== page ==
Common variants in 94 loci have been associated with breast cancer including 15 loci with genome-wide significant associations (P<5 × 10−8) with oestrogen receptor (ER)-negative breast cancer and BRCA1-associated breast cancer risk. In this study, to identify new ER-negative susceptibility loci, we performed a meta-analysis of 11 genome-wide association studies (GWAS) consisting of 4,939 ER-negative cases and 14,352 controls, combined with 7,333 ER-negative cases and 42,468 controls and 15,252 BRCA1 mutation carriers genotyped on the iCOGS array. We identify four previously unidentified loci including two loci at 13q22 near KLF5, a 2p23.2 locus near WDR43 and a 2q33 locus near PPIL3 that display genome-wide significant associations with ER-negative breast cancer. In addition, 19 known breast cancer risk loci have genome-wide significant associations and 40 had moderate associations (P<0.05) with ER-negative disease. Using functional and eQTL studies we implicate TRMT61B and WDR43 at 2p23.2 and PPIL3 at 2q33 in ER-negative breast cancer aetiology. All ER-negative loci combined account for ∼11% of familial relative risk for ER-negative disease and may contribute to improved ER-negative and BRCA1 breast cancer risk prediction. B.C.A.C. was funded through a European Community Seventh Framework Programme under grant agreement no 223175 (HEALTH-F2-2009-223175; COGS); Cancer Research UK (C1287/A10118, C1287/A10710, C12292/A11174, C1281/A12014, C5047/A8384, C5047/A15007, C5047/A10692); the National Institutes of Health Specialized Program of Research Excellence (SPORE) in Breast Cancer (CA116201), R01 grants (CA128978, CA176785, CA192393), and Post-Cancer GWAS initiative (1U19 CA148537, 1U19 CA148065 and 1U19 CA148112 - the GAME-ON initiative); the Canadian Institutes of Health Research (CIHR) for the CIHR Team in Familial Risks of Breast Cancer, the Breast Cancer Res. Foundation, and the Ovarian Cancer Research Fund. CIMBA genotyping was supported by National Institutes of Health grant (CA128978); the Department of Defence (W81XWH-10-1-0341); and the Breast Cancer Res. Foundation. CIMBA data management and data analysis were supported by Cancer Research UK grants C12292/A11174 and C1287/A10118. This study made use of data generated by the Wellcome Trust Case Control consortium. Functional studies were supported by the Florida Breast Cancer Foundation. A full description of funding and acknowledgments is provided in Supplementary Note 1.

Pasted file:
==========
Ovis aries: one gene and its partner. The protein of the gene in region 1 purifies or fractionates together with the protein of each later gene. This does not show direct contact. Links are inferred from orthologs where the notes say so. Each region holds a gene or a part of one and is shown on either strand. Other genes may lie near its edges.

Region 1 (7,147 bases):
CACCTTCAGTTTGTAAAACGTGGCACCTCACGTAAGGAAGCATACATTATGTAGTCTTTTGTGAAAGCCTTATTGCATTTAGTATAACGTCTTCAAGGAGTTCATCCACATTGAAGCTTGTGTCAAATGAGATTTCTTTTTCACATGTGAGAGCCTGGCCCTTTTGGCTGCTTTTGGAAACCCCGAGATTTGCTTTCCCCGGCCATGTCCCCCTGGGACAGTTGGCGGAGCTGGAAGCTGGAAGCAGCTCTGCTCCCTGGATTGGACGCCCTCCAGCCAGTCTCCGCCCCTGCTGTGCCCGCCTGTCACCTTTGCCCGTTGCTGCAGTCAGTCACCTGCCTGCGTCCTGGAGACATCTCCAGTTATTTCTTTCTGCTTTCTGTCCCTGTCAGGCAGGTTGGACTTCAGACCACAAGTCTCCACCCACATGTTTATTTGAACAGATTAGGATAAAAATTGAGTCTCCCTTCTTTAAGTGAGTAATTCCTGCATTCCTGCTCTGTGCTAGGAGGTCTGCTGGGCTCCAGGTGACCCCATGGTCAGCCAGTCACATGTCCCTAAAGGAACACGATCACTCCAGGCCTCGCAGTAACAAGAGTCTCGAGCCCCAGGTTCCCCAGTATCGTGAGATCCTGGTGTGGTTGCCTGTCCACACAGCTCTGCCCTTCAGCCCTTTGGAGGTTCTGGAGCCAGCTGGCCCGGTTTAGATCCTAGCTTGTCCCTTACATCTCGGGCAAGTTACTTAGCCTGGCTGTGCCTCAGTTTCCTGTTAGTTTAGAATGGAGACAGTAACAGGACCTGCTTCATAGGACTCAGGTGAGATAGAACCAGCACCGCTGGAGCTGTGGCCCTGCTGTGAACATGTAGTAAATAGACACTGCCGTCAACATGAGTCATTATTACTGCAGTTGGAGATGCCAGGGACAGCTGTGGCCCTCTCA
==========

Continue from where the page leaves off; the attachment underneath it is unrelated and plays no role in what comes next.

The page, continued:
• Authors: 
    Romain Lebreton; Esmaeil Mehrabi; Éric Schost;
    Publisher: Association for Computing Machinery (ACM)
  • Open Access English
    Authors: 
    Mark Haas; Alexandre Loupy; Carmen Lefaucheur; Candice Roufosse; Denis Glotz; Daniel Serón; Brian J. Nankivell; Philip F. Halloran; Robert B. Colvin; Enver Akalin; +19 more
    Countries: Spain, United States, United Kingdom

    The kidney sessions of the 2017 Banff Conference focused on 2 areas: clinical implications of inflammation in areas of interstitial fibrosis and tubular atrophy (i‐IFTA) and its relationship to T cell–mediated rejection (TCMR), and the continued evolution of molecular diagnostics, particularly in the diagnosis of antibody‐mediated rejection (ABMR). In confirmation of previous studies, it was independently demonstrated by 2 groups that i‐IFTA is associated with reduced graft survival. Furthermore, these groups presented that i‐IFTA, particularly when involving >25% of sclerotic cortex in association with tubulitis, is often a sequela of acute TCMR in association with underimmunosuppression. The classification was thus revised to include moderate i‐IFTA plus moderate or severe tubulitis as diagnostic of chronic active TCMR. Other studies demonstrated that certain molecular classifiers improve diagnosis of ABMR beyond what is possible with histology, C4d, and detection of donor‐specific antibodies (DSAs) and that both C4d and validated molecular assays can serve as potential alternatives and/or complements to DSAs in the diagnosis of ABMR. The Banff ABMR criteria are thus updated to include these alternatives. Finally, the present report paves the way for the Banff scheme to be part of an integrative approach for defining surrogate endpoints in next‐generation clinical trials. The Banff consortium presents revisions to the diagnostic criteria for T cell– and antibody‐mediated kidney transplant rejection, including specific criteria for chronic active T cell–mediated rejection, plus prospects for integrative endpoints in clinical trials. See related articles on pages 321, 364, and 377.